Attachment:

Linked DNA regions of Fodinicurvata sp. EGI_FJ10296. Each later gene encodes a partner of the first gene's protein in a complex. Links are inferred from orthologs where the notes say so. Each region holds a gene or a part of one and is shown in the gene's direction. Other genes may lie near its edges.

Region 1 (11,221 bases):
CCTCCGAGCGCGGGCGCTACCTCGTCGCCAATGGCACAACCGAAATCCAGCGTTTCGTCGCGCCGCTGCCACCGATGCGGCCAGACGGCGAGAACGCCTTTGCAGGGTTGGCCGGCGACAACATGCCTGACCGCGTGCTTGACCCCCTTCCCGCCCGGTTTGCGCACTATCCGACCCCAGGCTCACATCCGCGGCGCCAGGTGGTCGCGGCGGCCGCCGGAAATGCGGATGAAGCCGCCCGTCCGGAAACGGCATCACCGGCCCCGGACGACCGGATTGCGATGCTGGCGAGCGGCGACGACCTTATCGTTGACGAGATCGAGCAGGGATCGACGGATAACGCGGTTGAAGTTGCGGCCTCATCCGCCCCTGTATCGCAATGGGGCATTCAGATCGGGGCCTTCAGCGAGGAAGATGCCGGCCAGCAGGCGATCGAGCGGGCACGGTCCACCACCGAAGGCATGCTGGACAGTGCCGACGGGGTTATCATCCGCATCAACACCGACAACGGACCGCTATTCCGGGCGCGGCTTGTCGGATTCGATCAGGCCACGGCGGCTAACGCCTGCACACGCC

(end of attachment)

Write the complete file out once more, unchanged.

Linked DNA regions of Fodinicurvata sp. EGI_FJ10296. Each later gene encodes a partner of the first gene's protein in a complex. Links are inferred from orthologs where the notes say so. Each region holds a gene or a part of one and is shown in the gene's direction. Other genes may lie near its edges.

Region 1 (11,221 bases):
CCTCCGAGCGCGGGCGCTACCTCGTCGCCAATGGCACAACCGAAATCCAGCGTTTCGTCGCGCCGCTGCCACCGATGCGGCCAGACGGCGAGAACGCCTTTGCAGGGTTGGCCGGCGACAACATGCCTGACCGCGTGCTTGACCCCCTTCCCGCCCGGTTTGCGCACTATCCGACCCCAGGCTCACATCCGCGGCGCCAGGTGGTCGCGGCGGCCGCCGGAAATGCGGATGAAGCCGCCCGTCCGGAAACGGCATCACCGGCCCCGGACGACCGGATTGCGATGCTGGCGAGCGGCGACGACCTTATCGTTGACGAGATCGAGCAGGGATCGACGGATAACGCGGTTGAAGTTGCGGCCTCATCCGCCCCTGTATCGCAATGGGGCATTCAGATCGGGGCCTTCAGCGAGGAAGATGCCGGCCAGCAGGCGATCGAGCGGGCACGGTCCACCACCGAAGGCATGCTGGACAGTGCCGACGGGGTTATCATCCGCATCAACACCGACAACGGACCGCTATTCCGGGCGCGGCTTGTCGGATTCGATCAGGCCACGGCGGCTAACGCCTGCACACGCC